National Infantry Museum honors late U.S. senator and veterans with paver dedication
COLUMBUS, Ga. (WTVM) - The National Infantry Museum held two ceremonies on Veterans Day to recognize those who served in the United States Armed Forces.
The first ceremony was open to the public, and began at 11 a.m.
During the ceremony, veterans saluted during the playing of “TAPS” and the U.S. national anthem.
Colonel Ryan Willie, the chief of staff for the Maneuver Center of Excellence and Fort Moore, was the guest speaker and gave the history of Veteran’s Day and encouraged veterans to share their story.
“Tell your story of service. Tell what service meant to you. So, that we can inspire this next generation of young Americans to answer the call to service and preserve our legacy,” said Willie during his speech.
The ceremony also included the dedication of the new pavers placed outside of the museum.
“So, all our pavers outside on Heritage Walk if they’ve been placed since Memorial Day on Veteran’s Day we take the time to dedicate each and every one of those pavers to the people who purchased them,” Janet Daly, the director of communications at NIM said.
Justin Horsley, a retired United States Army infantryman, had a paver placed and traveled with his family from Charleston, South Carolina for the dedication.
He says having a paver makes him emotional.
“Like I’m holding back tears right now. Like, it just brings back old memories and basically, it’s even though I’m being honored, I can tell you stories about ten other people that should be honored too,” said Horsley.
His dad who also served in the U.S. Army said he’s proud of his son, and his son served him well.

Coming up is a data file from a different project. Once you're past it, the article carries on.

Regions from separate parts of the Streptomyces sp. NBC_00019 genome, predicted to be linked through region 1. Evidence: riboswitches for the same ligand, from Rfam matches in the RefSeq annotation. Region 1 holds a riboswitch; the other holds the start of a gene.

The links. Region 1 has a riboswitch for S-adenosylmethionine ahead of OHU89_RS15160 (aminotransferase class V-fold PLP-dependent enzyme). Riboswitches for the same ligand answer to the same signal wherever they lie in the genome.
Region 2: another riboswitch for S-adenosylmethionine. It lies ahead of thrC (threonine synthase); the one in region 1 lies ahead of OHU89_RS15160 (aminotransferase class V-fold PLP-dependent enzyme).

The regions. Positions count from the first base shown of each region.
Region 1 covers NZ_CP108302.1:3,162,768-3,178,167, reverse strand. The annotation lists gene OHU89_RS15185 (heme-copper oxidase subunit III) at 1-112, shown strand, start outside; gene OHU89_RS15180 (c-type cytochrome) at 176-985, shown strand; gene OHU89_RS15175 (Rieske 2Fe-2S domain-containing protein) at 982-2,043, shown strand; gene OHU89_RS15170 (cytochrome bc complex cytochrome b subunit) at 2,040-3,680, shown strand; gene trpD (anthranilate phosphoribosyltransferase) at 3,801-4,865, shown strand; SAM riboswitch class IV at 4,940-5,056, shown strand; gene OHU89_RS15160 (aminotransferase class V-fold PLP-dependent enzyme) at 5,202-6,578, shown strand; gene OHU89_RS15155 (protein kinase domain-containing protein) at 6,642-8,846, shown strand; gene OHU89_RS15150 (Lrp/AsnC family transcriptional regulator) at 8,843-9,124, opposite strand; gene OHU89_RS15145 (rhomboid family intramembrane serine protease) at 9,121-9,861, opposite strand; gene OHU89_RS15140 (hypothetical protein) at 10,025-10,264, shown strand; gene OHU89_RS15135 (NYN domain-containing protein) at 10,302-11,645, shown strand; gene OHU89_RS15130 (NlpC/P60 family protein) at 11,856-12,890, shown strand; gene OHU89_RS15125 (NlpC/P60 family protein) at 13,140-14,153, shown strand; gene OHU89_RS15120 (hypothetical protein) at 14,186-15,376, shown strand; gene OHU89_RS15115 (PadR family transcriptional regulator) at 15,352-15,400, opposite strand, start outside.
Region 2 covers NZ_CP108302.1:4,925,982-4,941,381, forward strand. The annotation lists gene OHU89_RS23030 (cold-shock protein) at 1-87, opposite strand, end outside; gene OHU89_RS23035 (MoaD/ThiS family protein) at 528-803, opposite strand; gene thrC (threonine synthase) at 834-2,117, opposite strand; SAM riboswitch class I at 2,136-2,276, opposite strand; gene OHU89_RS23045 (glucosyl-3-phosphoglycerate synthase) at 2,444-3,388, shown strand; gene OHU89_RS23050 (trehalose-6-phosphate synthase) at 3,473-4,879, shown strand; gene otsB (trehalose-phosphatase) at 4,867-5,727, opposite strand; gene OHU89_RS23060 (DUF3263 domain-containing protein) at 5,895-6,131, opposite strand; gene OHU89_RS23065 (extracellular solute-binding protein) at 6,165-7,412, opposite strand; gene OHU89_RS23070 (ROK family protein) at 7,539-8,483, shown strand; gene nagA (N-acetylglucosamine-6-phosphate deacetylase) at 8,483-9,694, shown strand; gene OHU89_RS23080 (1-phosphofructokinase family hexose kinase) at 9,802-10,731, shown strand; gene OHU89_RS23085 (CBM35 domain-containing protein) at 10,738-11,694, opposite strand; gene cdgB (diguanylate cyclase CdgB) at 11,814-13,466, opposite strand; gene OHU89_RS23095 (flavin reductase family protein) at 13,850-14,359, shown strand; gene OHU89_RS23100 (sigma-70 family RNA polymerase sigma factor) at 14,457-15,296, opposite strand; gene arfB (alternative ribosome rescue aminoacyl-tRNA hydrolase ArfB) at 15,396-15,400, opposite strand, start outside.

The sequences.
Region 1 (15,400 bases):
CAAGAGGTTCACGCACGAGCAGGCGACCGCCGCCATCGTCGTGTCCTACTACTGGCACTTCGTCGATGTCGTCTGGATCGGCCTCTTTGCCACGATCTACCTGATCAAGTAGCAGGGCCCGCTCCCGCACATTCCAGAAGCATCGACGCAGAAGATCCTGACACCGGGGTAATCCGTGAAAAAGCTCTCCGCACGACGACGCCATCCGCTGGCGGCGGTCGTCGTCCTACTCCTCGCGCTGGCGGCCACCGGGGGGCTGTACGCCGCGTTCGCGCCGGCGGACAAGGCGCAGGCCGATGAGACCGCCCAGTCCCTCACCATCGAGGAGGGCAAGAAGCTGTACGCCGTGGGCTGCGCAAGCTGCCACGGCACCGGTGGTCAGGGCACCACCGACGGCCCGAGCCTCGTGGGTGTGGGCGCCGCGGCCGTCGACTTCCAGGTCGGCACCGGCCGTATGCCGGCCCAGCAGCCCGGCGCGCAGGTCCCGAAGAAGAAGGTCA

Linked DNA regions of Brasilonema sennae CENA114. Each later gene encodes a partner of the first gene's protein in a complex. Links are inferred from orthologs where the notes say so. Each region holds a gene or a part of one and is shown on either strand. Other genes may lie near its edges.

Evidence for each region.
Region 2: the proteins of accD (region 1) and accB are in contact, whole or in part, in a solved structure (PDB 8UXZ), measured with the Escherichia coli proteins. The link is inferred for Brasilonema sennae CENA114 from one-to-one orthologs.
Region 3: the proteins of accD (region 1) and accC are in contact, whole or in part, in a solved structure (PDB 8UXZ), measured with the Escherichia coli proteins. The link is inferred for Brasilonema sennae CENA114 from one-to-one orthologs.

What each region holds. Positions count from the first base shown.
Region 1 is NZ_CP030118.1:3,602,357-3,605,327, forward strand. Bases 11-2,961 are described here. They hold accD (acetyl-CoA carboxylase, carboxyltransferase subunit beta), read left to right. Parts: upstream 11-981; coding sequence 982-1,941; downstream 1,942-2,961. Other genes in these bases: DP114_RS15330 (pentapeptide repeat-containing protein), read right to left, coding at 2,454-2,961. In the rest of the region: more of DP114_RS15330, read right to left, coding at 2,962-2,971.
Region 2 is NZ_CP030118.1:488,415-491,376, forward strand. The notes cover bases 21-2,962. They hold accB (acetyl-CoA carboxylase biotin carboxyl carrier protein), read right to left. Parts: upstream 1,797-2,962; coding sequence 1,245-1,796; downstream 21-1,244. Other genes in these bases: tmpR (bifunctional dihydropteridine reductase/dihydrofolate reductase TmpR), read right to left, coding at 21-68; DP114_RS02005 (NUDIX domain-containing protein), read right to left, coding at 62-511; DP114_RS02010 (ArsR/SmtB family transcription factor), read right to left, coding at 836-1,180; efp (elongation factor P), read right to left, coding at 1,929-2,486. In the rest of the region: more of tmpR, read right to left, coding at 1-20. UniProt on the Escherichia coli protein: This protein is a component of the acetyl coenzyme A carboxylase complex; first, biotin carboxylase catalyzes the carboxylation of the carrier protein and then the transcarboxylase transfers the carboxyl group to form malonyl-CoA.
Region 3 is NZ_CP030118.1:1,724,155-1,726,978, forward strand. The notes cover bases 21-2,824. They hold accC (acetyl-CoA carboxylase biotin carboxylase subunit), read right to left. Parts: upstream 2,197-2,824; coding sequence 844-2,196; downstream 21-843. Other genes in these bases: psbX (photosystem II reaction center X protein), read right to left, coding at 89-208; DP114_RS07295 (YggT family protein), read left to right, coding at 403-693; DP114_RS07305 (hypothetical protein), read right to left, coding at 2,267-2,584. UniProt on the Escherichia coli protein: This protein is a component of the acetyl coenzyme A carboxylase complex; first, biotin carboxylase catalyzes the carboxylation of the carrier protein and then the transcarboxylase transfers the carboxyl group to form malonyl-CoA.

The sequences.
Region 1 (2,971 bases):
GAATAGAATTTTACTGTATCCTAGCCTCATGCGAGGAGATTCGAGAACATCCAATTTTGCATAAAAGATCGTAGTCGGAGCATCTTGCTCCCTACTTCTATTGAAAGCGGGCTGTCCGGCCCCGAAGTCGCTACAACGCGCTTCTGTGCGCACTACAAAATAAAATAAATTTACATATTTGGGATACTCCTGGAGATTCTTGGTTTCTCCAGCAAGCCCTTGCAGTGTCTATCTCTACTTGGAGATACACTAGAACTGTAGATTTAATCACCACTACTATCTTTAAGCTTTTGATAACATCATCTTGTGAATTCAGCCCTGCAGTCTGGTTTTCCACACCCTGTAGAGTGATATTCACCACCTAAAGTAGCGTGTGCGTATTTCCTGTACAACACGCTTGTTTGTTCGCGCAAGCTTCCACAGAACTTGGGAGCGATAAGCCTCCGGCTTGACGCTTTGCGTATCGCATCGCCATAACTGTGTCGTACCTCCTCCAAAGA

“He actually served in war, I did not. On the day that I retired from the army he actually enlisted on that very day,” James E. White Jr.
At noon a private and special paver dedication was held for Late Senator Bob Dole for his service in the U.S. Army and in World War II.
Dole visited the National Infantry Museum in 2017.
President of NIM, retired Brigadier General Pete Jones, got emotional recalling Dole’s visit during the dedication ceremony.
“The graduates were instructed that as they got off the stage not to reach out and shake Senator Dole’s hand. Just take your diploma acknowledge him as he sat his wheelchair at the end of the stairs.” Jones said. “He reached out...excuse me. Every soldier, every graduate, he shook his hand.”
Congressman Sanford Bishop spoke about the Senator’s service as a soldier and politician.
“He received permanent disabilities because he was wounded in action during World War II,” Bishop said. “He was not expected to live, but he fought through it and although he had permanent disabilities, he was determined to not give up.”
Dole’s paver is located under the Kansas flag on Heritage Walk outside the museum.
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